Recovering The SelfA Journal of Hope and Healing


Pokemon in the Park

by J. E. Pinto

girl playing PokemonI admit, when my kid first asked me to take her to the city park near our house so she could catch Pokemon on my cell phone, I wasn’t exactly eager to oblige her. Okay, I laughed outright.

“You want me to do what?”

“It’ll be fun,” she coaxed. “You go to the stops and collect balls, and then you throw the balls at the Pokemon you want and trap them. C’mon, it’s a nice day.”

“So Pokemon are running all over the park like stray dogs?”

“They’re everywhere, Mom. I see one in your bedroom right now. It’s big, like a bull. It’s swinging its three tails—swish, swish, swish! Hitting Daddy’s side of the bed.”

“There’s a Pokemon in my bedroom?”

“Well, just on my phone screen.” My eleven-year-old patted me patiently on the shoulder, like I was hopelessly slow to catch on. “It’s a brave new world.”

A brave new world indeed. Phones in our pockets, computers in our hands, and strange creatures in our bedrooms. But as my little girl had said, it was a beautiful spring day. So off we went to the park.

My daughter and I have always enjoyed walks together. Ever since she was a toddler, we’ve collected rocks, pine cones, and flowers as we ventured along the sidewalks of the small town where we live. I worried about introducing electronics into our journeys. Would we still have fun? Would my kid get so enamored with the phone that I became the third wheel?

I needn’t have worried. My daughter found treasures in new forms at the park. She darted from place to place, as enthusiastic as she’d ever been during her toddler years, describing the Pokemon she saw on the phone screen to me and scooping them up like precious Easter eggs from the grass. I found myself laughing with her, the same way I had when she discovered birds’ nests or bunnies on other outings.

It’s easy to automatically look at new ideas and innovations with suspicion. They’re different. They’re not comfortable or familiar, not what we grew up with. But thinking outside the box can sometimes yield wonderful surprises. Our trip to the park wasn’t what we were used to, and we try to limit screen time as much as any family does, but chasing Pokemon in the grass was a fun way to spend a gorgeous afternoon on the last day of Spring Break.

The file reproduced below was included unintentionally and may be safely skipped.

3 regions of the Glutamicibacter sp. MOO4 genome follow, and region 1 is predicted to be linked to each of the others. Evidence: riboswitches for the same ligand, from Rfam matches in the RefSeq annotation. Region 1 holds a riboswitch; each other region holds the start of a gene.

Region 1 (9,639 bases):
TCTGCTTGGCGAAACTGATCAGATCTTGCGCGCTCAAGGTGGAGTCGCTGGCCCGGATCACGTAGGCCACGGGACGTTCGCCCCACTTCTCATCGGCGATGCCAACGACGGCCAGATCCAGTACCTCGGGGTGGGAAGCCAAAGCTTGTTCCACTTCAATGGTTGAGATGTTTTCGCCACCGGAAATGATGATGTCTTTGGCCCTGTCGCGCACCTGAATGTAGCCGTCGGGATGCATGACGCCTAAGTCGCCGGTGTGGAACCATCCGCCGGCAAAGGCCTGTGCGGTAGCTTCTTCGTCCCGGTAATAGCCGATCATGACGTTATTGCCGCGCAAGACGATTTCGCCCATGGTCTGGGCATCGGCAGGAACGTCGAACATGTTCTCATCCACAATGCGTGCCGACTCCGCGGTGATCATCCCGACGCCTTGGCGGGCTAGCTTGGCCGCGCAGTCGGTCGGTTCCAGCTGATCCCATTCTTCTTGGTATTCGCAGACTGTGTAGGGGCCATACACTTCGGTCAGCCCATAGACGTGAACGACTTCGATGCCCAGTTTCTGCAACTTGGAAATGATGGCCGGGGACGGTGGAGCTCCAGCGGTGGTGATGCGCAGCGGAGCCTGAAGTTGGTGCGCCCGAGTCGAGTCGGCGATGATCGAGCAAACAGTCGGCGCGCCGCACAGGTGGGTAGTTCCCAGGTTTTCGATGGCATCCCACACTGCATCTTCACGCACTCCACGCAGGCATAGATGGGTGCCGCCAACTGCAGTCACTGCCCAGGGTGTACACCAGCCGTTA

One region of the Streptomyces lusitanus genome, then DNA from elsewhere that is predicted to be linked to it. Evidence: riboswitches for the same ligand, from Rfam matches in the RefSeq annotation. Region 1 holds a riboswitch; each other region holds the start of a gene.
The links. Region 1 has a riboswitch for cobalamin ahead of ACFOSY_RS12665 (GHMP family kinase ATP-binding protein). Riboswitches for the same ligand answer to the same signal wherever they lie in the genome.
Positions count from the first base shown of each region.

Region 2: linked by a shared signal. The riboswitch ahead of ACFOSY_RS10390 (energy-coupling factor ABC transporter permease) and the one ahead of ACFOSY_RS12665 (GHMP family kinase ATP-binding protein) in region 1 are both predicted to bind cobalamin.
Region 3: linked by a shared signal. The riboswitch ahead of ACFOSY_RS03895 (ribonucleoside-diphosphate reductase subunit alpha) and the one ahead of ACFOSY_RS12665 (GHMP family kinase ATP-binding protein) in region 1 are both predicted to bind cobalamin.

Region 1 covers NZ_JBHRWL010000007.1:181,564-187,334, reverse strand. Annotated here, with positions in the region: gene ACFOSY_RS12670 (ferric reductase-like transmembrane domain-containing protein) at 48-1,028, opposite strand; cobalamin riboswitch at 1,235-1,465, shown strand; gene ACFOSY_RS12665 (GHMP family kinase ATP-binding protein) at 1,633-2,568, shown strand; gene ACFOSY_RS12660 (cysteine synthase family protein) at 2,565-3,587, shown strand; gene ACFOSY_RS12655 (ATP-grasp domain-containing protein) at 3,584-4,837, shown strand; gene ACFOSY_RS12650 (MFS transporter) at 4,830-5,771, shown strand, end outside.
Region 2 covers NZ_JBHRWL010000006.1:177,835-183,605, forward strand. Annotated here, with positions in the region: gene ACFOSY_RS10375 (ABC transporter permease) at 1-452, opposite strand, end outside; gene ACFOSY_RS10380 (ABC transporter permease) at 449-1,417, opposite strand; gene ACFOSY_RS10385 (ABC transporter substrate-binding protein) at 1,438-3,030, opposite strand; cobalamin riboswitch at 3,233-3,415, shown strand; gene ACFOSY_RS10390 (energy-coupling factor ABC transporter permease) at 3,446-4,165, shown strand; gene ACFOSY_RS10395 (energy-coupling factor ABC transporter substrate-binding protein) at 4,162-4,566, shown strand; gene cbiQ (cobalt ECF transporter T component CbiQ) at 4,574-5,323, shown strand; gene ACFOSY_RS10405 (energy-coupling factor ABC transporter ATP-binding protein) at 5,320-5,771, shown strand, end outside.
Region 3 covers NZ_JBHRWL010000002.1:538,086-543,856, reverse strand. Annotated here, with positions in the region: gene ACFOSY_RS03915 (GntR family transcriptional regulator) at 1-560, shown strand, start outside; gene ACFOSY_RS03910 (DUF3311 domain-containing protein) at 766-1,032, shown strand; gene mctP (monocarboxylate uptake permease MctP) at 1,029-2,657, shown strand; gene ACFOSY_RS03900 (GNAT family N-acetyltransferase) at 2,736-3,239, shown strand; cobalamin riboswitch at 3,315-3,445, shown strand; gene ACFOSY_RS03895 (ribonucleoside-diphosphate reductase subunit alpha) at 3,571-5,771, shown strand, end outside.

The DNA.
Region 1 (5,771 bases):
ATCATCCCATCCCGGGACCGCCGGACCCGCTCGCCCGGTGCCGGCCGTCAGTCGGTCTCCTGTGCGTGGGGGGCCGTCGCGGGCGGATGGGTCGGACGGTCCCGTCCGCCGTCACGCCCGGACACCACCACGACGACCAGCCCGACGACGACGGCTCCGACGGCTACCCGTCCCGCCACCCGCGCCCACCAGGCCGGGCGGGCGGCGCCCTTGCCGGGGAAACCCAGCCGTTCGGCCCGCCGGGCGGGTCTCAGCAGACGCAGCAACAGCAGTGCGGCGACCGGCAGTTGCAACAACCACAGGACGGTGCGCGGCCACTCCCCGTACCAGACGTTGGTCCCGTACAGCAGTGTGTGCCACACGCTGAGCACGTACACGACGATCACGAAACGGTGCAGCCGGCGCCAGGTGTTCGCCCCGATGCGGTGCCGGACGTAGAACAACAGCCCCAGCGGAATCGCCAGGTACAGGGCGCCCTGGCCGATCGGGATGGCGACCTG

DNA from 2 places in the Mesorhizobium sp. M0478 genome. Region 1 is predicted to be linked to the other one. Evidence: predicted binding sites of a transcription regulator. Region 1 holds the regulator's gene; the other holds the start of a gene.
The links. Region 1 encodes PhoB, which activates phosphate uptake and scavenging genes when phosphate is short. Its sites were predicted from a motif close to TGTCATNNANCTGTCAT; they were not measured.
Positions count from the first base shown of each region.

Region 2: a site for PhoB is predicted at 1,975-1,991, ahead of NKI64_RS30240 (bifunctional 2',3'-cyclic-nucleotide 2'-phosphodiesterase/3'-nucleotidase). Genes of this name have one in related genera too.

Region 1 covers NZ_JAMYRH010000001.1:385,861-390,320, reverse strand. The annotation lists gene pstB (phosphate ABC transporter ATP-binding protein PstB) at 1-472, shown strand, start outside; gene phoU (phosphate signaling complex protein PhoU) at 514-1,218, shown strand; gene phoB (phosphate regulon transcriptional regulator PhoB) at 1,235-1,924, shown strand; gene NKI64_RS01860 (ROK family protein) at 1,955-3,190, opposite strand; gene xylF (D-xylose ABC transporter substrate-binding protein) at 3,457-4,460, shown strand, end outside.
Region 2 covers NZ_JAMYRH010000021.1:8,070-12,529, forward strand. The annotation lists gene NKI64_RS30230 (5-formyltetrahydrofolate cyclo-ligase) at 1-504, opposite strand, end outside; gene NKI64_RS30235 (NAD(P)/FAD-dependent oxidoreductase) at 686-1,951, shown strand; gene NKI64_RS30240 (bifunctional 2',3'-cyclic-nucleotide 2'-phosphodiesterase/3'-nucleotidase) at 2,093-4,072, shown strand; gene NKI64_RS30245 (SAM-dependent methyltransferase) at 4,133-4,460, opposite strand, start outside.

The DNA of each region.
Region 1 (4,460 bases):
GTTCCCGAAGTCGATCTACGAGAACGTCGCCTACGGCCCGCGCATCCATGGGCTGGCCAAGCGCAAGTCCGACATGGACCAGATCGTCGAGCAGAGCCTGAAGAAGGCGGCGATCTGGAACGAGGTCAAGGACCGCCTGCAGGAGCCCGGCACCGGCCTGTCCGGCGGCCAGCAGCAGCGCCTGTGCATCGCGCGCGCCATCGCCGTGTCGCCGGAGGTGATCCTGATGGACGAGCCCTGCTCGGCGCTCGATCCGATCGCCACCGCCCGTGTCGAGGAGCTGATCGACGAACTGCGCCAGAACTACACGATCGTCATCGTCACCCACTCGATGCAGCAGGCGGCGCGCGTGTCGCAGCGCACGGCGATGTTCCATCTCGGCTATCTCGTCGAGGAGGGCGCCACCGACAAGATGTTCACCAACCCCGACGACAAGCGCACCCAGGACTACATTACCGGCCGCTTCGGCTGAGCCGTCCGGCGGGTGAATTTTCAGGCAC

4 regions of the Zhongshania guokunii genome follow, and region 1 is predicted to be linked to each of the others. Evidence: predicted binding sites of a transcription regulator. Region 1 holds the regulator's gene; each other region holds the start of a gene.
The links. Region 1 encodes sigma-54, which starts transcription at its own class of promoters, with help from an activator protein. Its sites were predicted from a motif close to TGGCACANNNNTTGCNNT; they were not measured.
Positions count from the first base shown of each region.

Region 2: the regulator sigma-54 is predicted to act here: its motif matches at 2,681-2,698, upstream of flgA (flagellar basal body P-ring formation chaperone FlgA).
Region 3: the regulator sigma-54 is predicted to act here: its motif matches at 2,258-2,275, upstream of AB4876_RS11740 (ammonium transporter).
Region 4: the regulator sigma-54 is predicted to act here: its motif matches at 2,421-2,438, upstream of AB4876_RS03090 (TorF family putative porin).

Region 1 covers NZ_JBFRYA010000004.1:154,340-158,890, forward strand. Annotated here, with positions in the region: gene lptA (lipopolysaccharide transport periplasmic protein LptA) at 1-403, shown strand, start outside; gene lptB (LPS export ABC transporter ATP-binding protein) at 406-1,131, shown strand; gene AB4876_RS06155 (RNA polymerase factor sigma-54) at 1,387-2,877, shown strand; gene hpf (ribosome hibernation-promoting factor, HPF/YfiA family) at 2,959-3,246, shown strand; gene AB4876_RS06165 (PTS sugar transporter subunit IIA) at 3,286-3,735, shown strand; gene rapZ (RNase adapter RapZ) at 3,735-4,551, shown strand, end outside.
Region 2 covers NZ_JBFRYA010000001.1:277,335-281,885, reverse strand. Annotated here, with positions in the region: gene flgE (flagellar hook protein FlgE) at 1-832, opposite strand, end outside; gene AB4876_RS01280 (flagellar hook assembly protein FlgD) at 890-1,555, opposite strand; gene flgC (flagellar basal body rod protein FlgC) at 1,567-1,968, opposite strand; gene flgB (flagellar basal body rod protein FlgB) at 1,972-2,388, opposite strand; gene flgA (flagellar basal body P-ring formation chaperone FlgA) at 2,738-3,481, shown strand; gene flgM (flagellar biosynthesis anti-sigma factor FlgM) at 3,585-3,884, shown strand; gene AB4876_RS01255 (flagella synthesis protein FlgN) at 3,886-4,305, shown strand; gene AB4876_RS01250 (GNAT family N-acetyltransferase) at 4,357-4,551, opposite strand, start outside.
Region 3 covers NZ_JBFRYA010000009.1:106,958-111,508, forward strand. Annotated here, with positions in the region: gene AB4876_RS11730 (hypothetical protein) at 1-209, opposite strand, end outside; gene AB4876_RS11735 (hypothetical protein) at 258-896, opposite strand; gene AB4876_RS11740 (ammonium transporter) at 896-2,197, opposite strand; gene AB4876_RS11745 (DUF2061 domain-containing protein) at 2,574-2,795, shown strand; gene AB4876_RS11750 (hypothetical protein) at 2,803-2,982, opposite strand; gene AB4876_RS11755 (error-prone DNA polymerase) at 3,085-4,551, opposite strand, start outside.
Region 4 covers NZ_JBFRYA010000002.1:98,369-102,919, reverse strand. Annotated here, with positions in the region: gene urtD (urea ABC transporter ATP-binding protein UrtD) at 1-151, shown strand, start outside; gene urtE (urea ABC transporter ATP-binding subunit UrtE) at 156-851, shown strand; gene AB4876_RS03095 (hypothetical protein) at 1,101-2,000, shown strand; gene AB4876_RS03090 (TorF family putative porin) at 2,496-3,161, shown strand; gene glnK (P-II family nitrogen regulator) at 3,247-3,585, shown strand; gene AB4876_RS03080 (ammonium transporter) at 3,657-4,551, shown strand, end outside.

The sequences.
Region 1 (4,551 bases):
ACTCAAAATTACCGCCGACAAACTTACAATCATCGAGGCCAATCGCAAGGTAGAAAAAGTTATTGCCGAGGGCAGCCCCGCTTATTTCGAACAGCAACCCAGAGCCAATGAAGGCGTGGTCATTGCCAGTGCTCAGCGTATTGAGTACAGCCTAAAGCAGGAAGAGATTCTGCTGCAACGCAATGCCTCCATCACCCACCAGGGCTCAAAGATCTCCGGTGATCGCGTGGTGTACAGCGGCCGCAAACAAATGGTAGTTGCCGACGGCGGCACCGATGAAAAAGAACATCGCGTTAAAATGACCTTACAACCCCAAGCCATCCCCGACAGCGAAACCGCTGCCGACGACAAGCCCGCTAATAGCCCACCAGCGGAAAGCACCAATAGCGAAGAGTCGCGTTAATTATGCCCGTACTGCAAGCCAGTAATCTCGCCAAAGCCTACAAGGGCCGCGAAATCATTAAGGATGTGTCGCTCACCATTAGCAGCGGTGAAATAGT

About the Author

E. Pinto is a magnet for underdogs! Early in her married life, her home became a hangout for troubled neighborhood kids. This experience lit the flame for her first novel, The Bright Side of Darkness. Pinto’s Spanish-American roots grow deep in the Rocky Mountains, dating back six generations. J. E. Pinto lives with her family in Colorado where she works as a writer and also proofreads textbooks and audio books. One of her favorite pastimes is taking a nature walk with her service dog. The Bright Side of Darkness won a first place Indie Book Award for “First Novel over Eighty Thousand Words,” as well as First Place for “Inspirational Fiction.” The novel also won several awards from the Colorado Independent Publishers Association: First Place for “Inspirational Fiction,” Second Place for “Audio Book,” and First Place for “Literary and Contemporary Fiction. See more of her work at


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